I’ve always had a fascination with my ancestors.

As a kid, I would spend hours in my grandfather’s musty attic, trying on my grandmother’s hats from the 1940’s, pouring over pictures of my great-grandparents, and reading love letters exchanged during the war.

I would stare at my stern-faced ancestors and wonder what brought them all the way from Norway (or in my father’s family’s case, Luxembourg) to a farm in the Northern part of the United States.

Almost every person in my hometown had similar stories and backgrounds. Being a child of farmers from Norwegian descent was commonplace.
It wasn’t until moving to California that I realized there was anything special about my cultural background.

It wasn’t until moving to California that I realized there was anything special about my cultural background.

After moving to Los Angeles – a city that pulses with almost every culture in the world – being a farm girl with a Norwegian heritage became unique. It was more interesting than I had ever considered it. I began to be proud of my heritage – hold on to it with a fierceness I had never considered as a child.

I dreamt about starting a family with a Norwegian man, comparing family histories, and celebrating the holidays with krumkake and rommegrot.

Then, two years ago, I met a Mexican/Italian/French man and everything changed.

He didn’t know what lefse was and I didn’t know that some people liked salsa with their eggs. Somehow we still managed to fall in love.

In this new relationship there were whole new cultures to explore – heritage that I never considered would be a part of my story. I was fascinated that Jason’s father’s first language had been Spanish and his mother had been raised above a French Laundry in the heart of San Francisco. He loved that covered wagons and sod houses were a part of my family history.

A few weeks ago, Jason and I traveled to San Francisco to meet his Italian/French side. Jason tried to prepare me on the plane, explaining that Italians are a passionate, boisterous people who have no trouble expressing how they feel. I didn’t blame him for being concerned.

My family doesn’t really do ‘boisterous.’ We don’t get too loud and we aren’t too chatty. We love each other with a complete whole-heartedness but we don’t need to say it all the time because we told each other about ten years ago and that’s just fine, thank you very much.

So as we pulled up to Jason’s uncle’s house I felt a tingle of anticipation.
The door flew open and immediately we were met with warm hugs and double cheek kisses, excited questions and offers of wine.

That night at dinner the conversation never stopped as we dined on pasta and bread. They argued in front of me – “Where did you put those bottles of wine? I set them right here and now they’re gone! Lou, WHERE ARE THOSE BOTTLES OF WINE?!” – and they expressed their love in front of me – “I’ve been the luckiest woman in the world since the day I married you.”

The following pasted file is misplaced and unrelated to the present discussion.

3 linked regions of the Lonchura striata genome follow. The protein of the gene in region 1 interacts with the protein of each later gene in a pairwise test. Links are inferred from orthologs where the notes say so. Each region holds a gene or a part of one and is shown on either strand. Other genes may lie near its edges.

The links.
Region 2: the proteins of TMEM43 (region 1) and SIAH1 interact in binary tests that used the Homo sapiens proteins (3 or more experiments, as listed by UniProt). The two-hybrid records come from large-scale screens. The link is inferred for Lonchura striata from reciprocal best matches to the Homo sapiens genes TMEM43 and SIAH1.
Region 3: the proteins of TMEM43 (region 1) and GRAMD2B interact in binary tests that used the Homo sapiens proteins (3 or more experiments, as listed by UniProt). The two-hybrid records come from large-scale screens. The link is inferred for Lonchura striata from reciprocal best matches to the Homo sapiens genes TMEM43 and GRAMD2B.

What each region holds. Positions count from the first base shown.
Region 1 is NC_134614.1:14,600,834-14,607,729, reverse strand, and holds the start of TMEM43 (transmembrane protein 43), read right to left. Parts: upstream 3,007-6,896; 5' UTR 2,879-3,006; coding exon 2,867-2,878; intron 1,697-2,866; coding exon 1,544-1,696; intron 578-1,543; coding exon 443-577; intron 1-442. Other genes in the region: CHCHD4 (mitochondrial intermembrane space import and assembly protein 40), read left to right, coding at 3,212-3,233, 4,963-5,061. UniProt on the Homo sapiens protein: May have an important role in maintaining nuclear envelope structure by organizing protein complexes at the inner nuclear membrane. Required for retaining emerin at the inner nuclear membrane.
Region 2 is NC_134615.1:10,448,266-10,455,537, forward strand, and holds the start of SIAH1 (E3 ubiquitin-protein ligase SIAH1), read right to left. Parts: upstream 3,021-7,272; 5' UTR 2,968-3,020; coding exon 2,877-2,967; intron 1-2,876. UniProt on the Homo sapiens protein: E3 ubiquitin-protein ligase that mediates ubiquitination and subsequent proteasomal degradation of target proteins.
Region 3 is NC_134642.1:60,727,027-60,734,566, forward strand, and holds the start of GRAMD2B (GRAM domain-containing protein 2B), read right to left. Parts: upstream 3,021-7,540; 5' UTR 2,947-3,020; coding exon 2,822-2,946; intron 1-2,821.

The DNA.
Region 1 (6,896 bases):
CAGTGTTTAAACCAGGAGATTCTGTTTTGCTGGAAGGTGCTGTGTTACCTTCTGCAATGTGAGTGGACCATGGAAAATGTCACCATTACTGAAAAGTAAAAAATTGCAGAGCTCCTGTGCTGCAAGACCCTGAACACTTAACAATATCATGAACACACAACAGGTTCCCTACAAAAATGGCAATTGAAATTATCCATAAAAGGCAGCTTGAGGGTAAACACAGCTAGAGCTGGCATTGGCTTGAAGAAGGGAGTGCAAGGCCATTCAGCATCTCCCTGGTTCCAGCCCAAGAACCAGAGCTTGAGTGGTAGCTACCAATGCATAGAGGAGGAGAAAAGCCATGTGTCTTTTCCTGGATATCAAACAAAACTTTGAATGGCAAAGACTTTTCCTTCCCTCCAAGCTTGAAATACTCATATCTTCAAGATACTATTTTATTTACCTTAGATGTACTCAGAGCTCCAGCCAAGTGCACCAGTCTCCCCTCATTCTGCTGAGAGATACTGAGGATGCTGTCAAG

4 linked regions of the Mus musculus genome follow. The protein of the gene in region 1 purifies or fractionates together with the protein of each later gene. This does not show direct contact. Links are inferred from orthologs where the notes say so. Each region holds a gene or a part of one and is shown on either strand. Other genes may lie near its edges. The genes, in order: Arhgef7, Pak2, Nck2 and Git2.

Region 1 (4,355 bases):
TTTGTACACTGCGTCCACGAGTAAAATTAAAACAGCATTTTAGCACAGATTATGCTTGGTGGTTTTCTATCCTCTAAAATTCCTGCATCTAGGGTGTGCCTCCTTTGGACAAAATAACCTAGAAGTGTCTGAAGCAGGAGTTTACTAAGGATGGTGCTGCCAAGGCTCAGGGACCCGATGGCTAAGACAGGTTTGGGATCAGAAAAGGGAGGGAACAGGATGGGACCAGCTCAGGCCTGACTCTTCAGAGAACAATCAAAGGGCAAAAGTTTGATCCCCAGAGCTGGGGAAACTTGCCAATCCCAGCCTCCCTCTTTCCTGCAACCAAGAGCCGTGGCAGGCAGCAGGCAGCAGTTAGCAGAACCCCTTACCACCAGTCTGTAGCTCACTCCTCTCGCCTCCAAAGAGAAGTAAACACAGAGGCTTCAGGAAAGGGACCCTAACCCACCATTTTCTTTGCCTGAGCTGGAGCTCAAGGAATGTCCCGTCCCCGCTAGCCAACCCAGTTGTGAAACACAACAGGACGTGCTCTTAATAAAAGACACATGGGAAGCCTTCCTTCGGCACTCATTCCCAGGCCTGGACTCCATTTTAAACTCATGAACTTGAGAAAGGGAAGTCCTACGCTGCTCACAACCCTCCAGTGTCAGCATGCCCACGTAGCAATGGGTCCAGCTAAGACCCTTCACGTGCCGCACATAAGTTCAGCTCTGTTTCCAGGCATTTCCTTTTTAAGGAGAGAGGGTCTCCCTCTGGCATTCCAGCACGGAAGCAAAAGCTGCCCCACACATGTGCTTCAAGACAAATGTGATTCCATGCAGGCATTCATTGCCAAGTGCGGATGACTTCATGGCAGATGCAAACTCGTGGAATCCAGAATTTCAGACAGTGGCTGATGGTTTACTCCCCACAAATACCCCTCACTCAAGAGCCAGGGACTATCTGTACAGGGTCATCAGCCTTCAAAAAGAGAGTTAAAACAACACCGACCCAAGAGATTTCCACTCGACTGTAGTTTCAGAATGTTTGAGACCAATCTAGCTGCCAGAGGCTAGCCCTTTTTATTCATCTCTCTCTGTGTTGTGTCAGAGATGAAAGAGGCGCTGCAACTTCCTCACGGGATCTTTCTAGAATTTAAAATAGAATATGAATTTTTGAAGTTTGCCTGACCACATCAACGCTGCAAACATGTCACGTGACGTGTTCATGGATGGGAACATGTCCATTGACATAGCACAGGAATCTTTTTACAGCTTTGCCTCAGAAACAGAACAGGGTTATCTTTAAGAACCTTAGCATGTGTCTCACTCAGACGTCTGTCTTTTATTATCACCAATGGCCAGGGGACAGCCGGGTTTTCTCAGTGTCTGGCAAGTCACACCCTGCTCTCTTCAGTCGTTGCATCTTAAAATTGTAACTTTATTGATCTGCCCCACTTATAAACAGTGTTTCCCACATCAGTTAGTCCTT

And that was all before dessert.

The boisterousness was intoxicating and while I might have been the quietest one at the table, I felt warm and welcomed.

That night, I wandered the halls of their home, staring at their old family photos that looked nothing like mine. Women with dark hair and men with olive skin, people who made their way in a vibrant city in which my ancestors had never set foot. They looked polished, sophisticated, the kind of people I read about in books as a kid. I stared at their faces and thought about my own future children.

If Jason and I are lucky enough to someday have children, maybe they will wonder how they came to be Norwegian/Mexican/French/Luxembourgian/Italian/Germans.

If Jason and I are lucky enough to someday have children, maybe they will wonder how they came to be Norwegian/Mexican/French/

I will pull out old photos of Norwegian farmers and set them beside photos of Mexicans in Arizona and Italians in San Francisco. And I will tell them that they came from that – something mixed, and beautiful, and special.

And afterward we’ll sit down for some lefse with a side of salsa.

This piece was originally written for the Fargo Forum.  You can find them (and me) here.


Leave a Reply

Fill in your details below or click an icon to log in: Logo

You are commenting using your account. Log Out /  Change )

Google+ photo

You are commenting using your Google+ account. Log Out /  Change )

Twitter picture

You are commenting using your Twitter account. Log Out /  Change )

Facebook photo

You are commenting using your Facebook account. Log Out /  Change )

Connecting to %s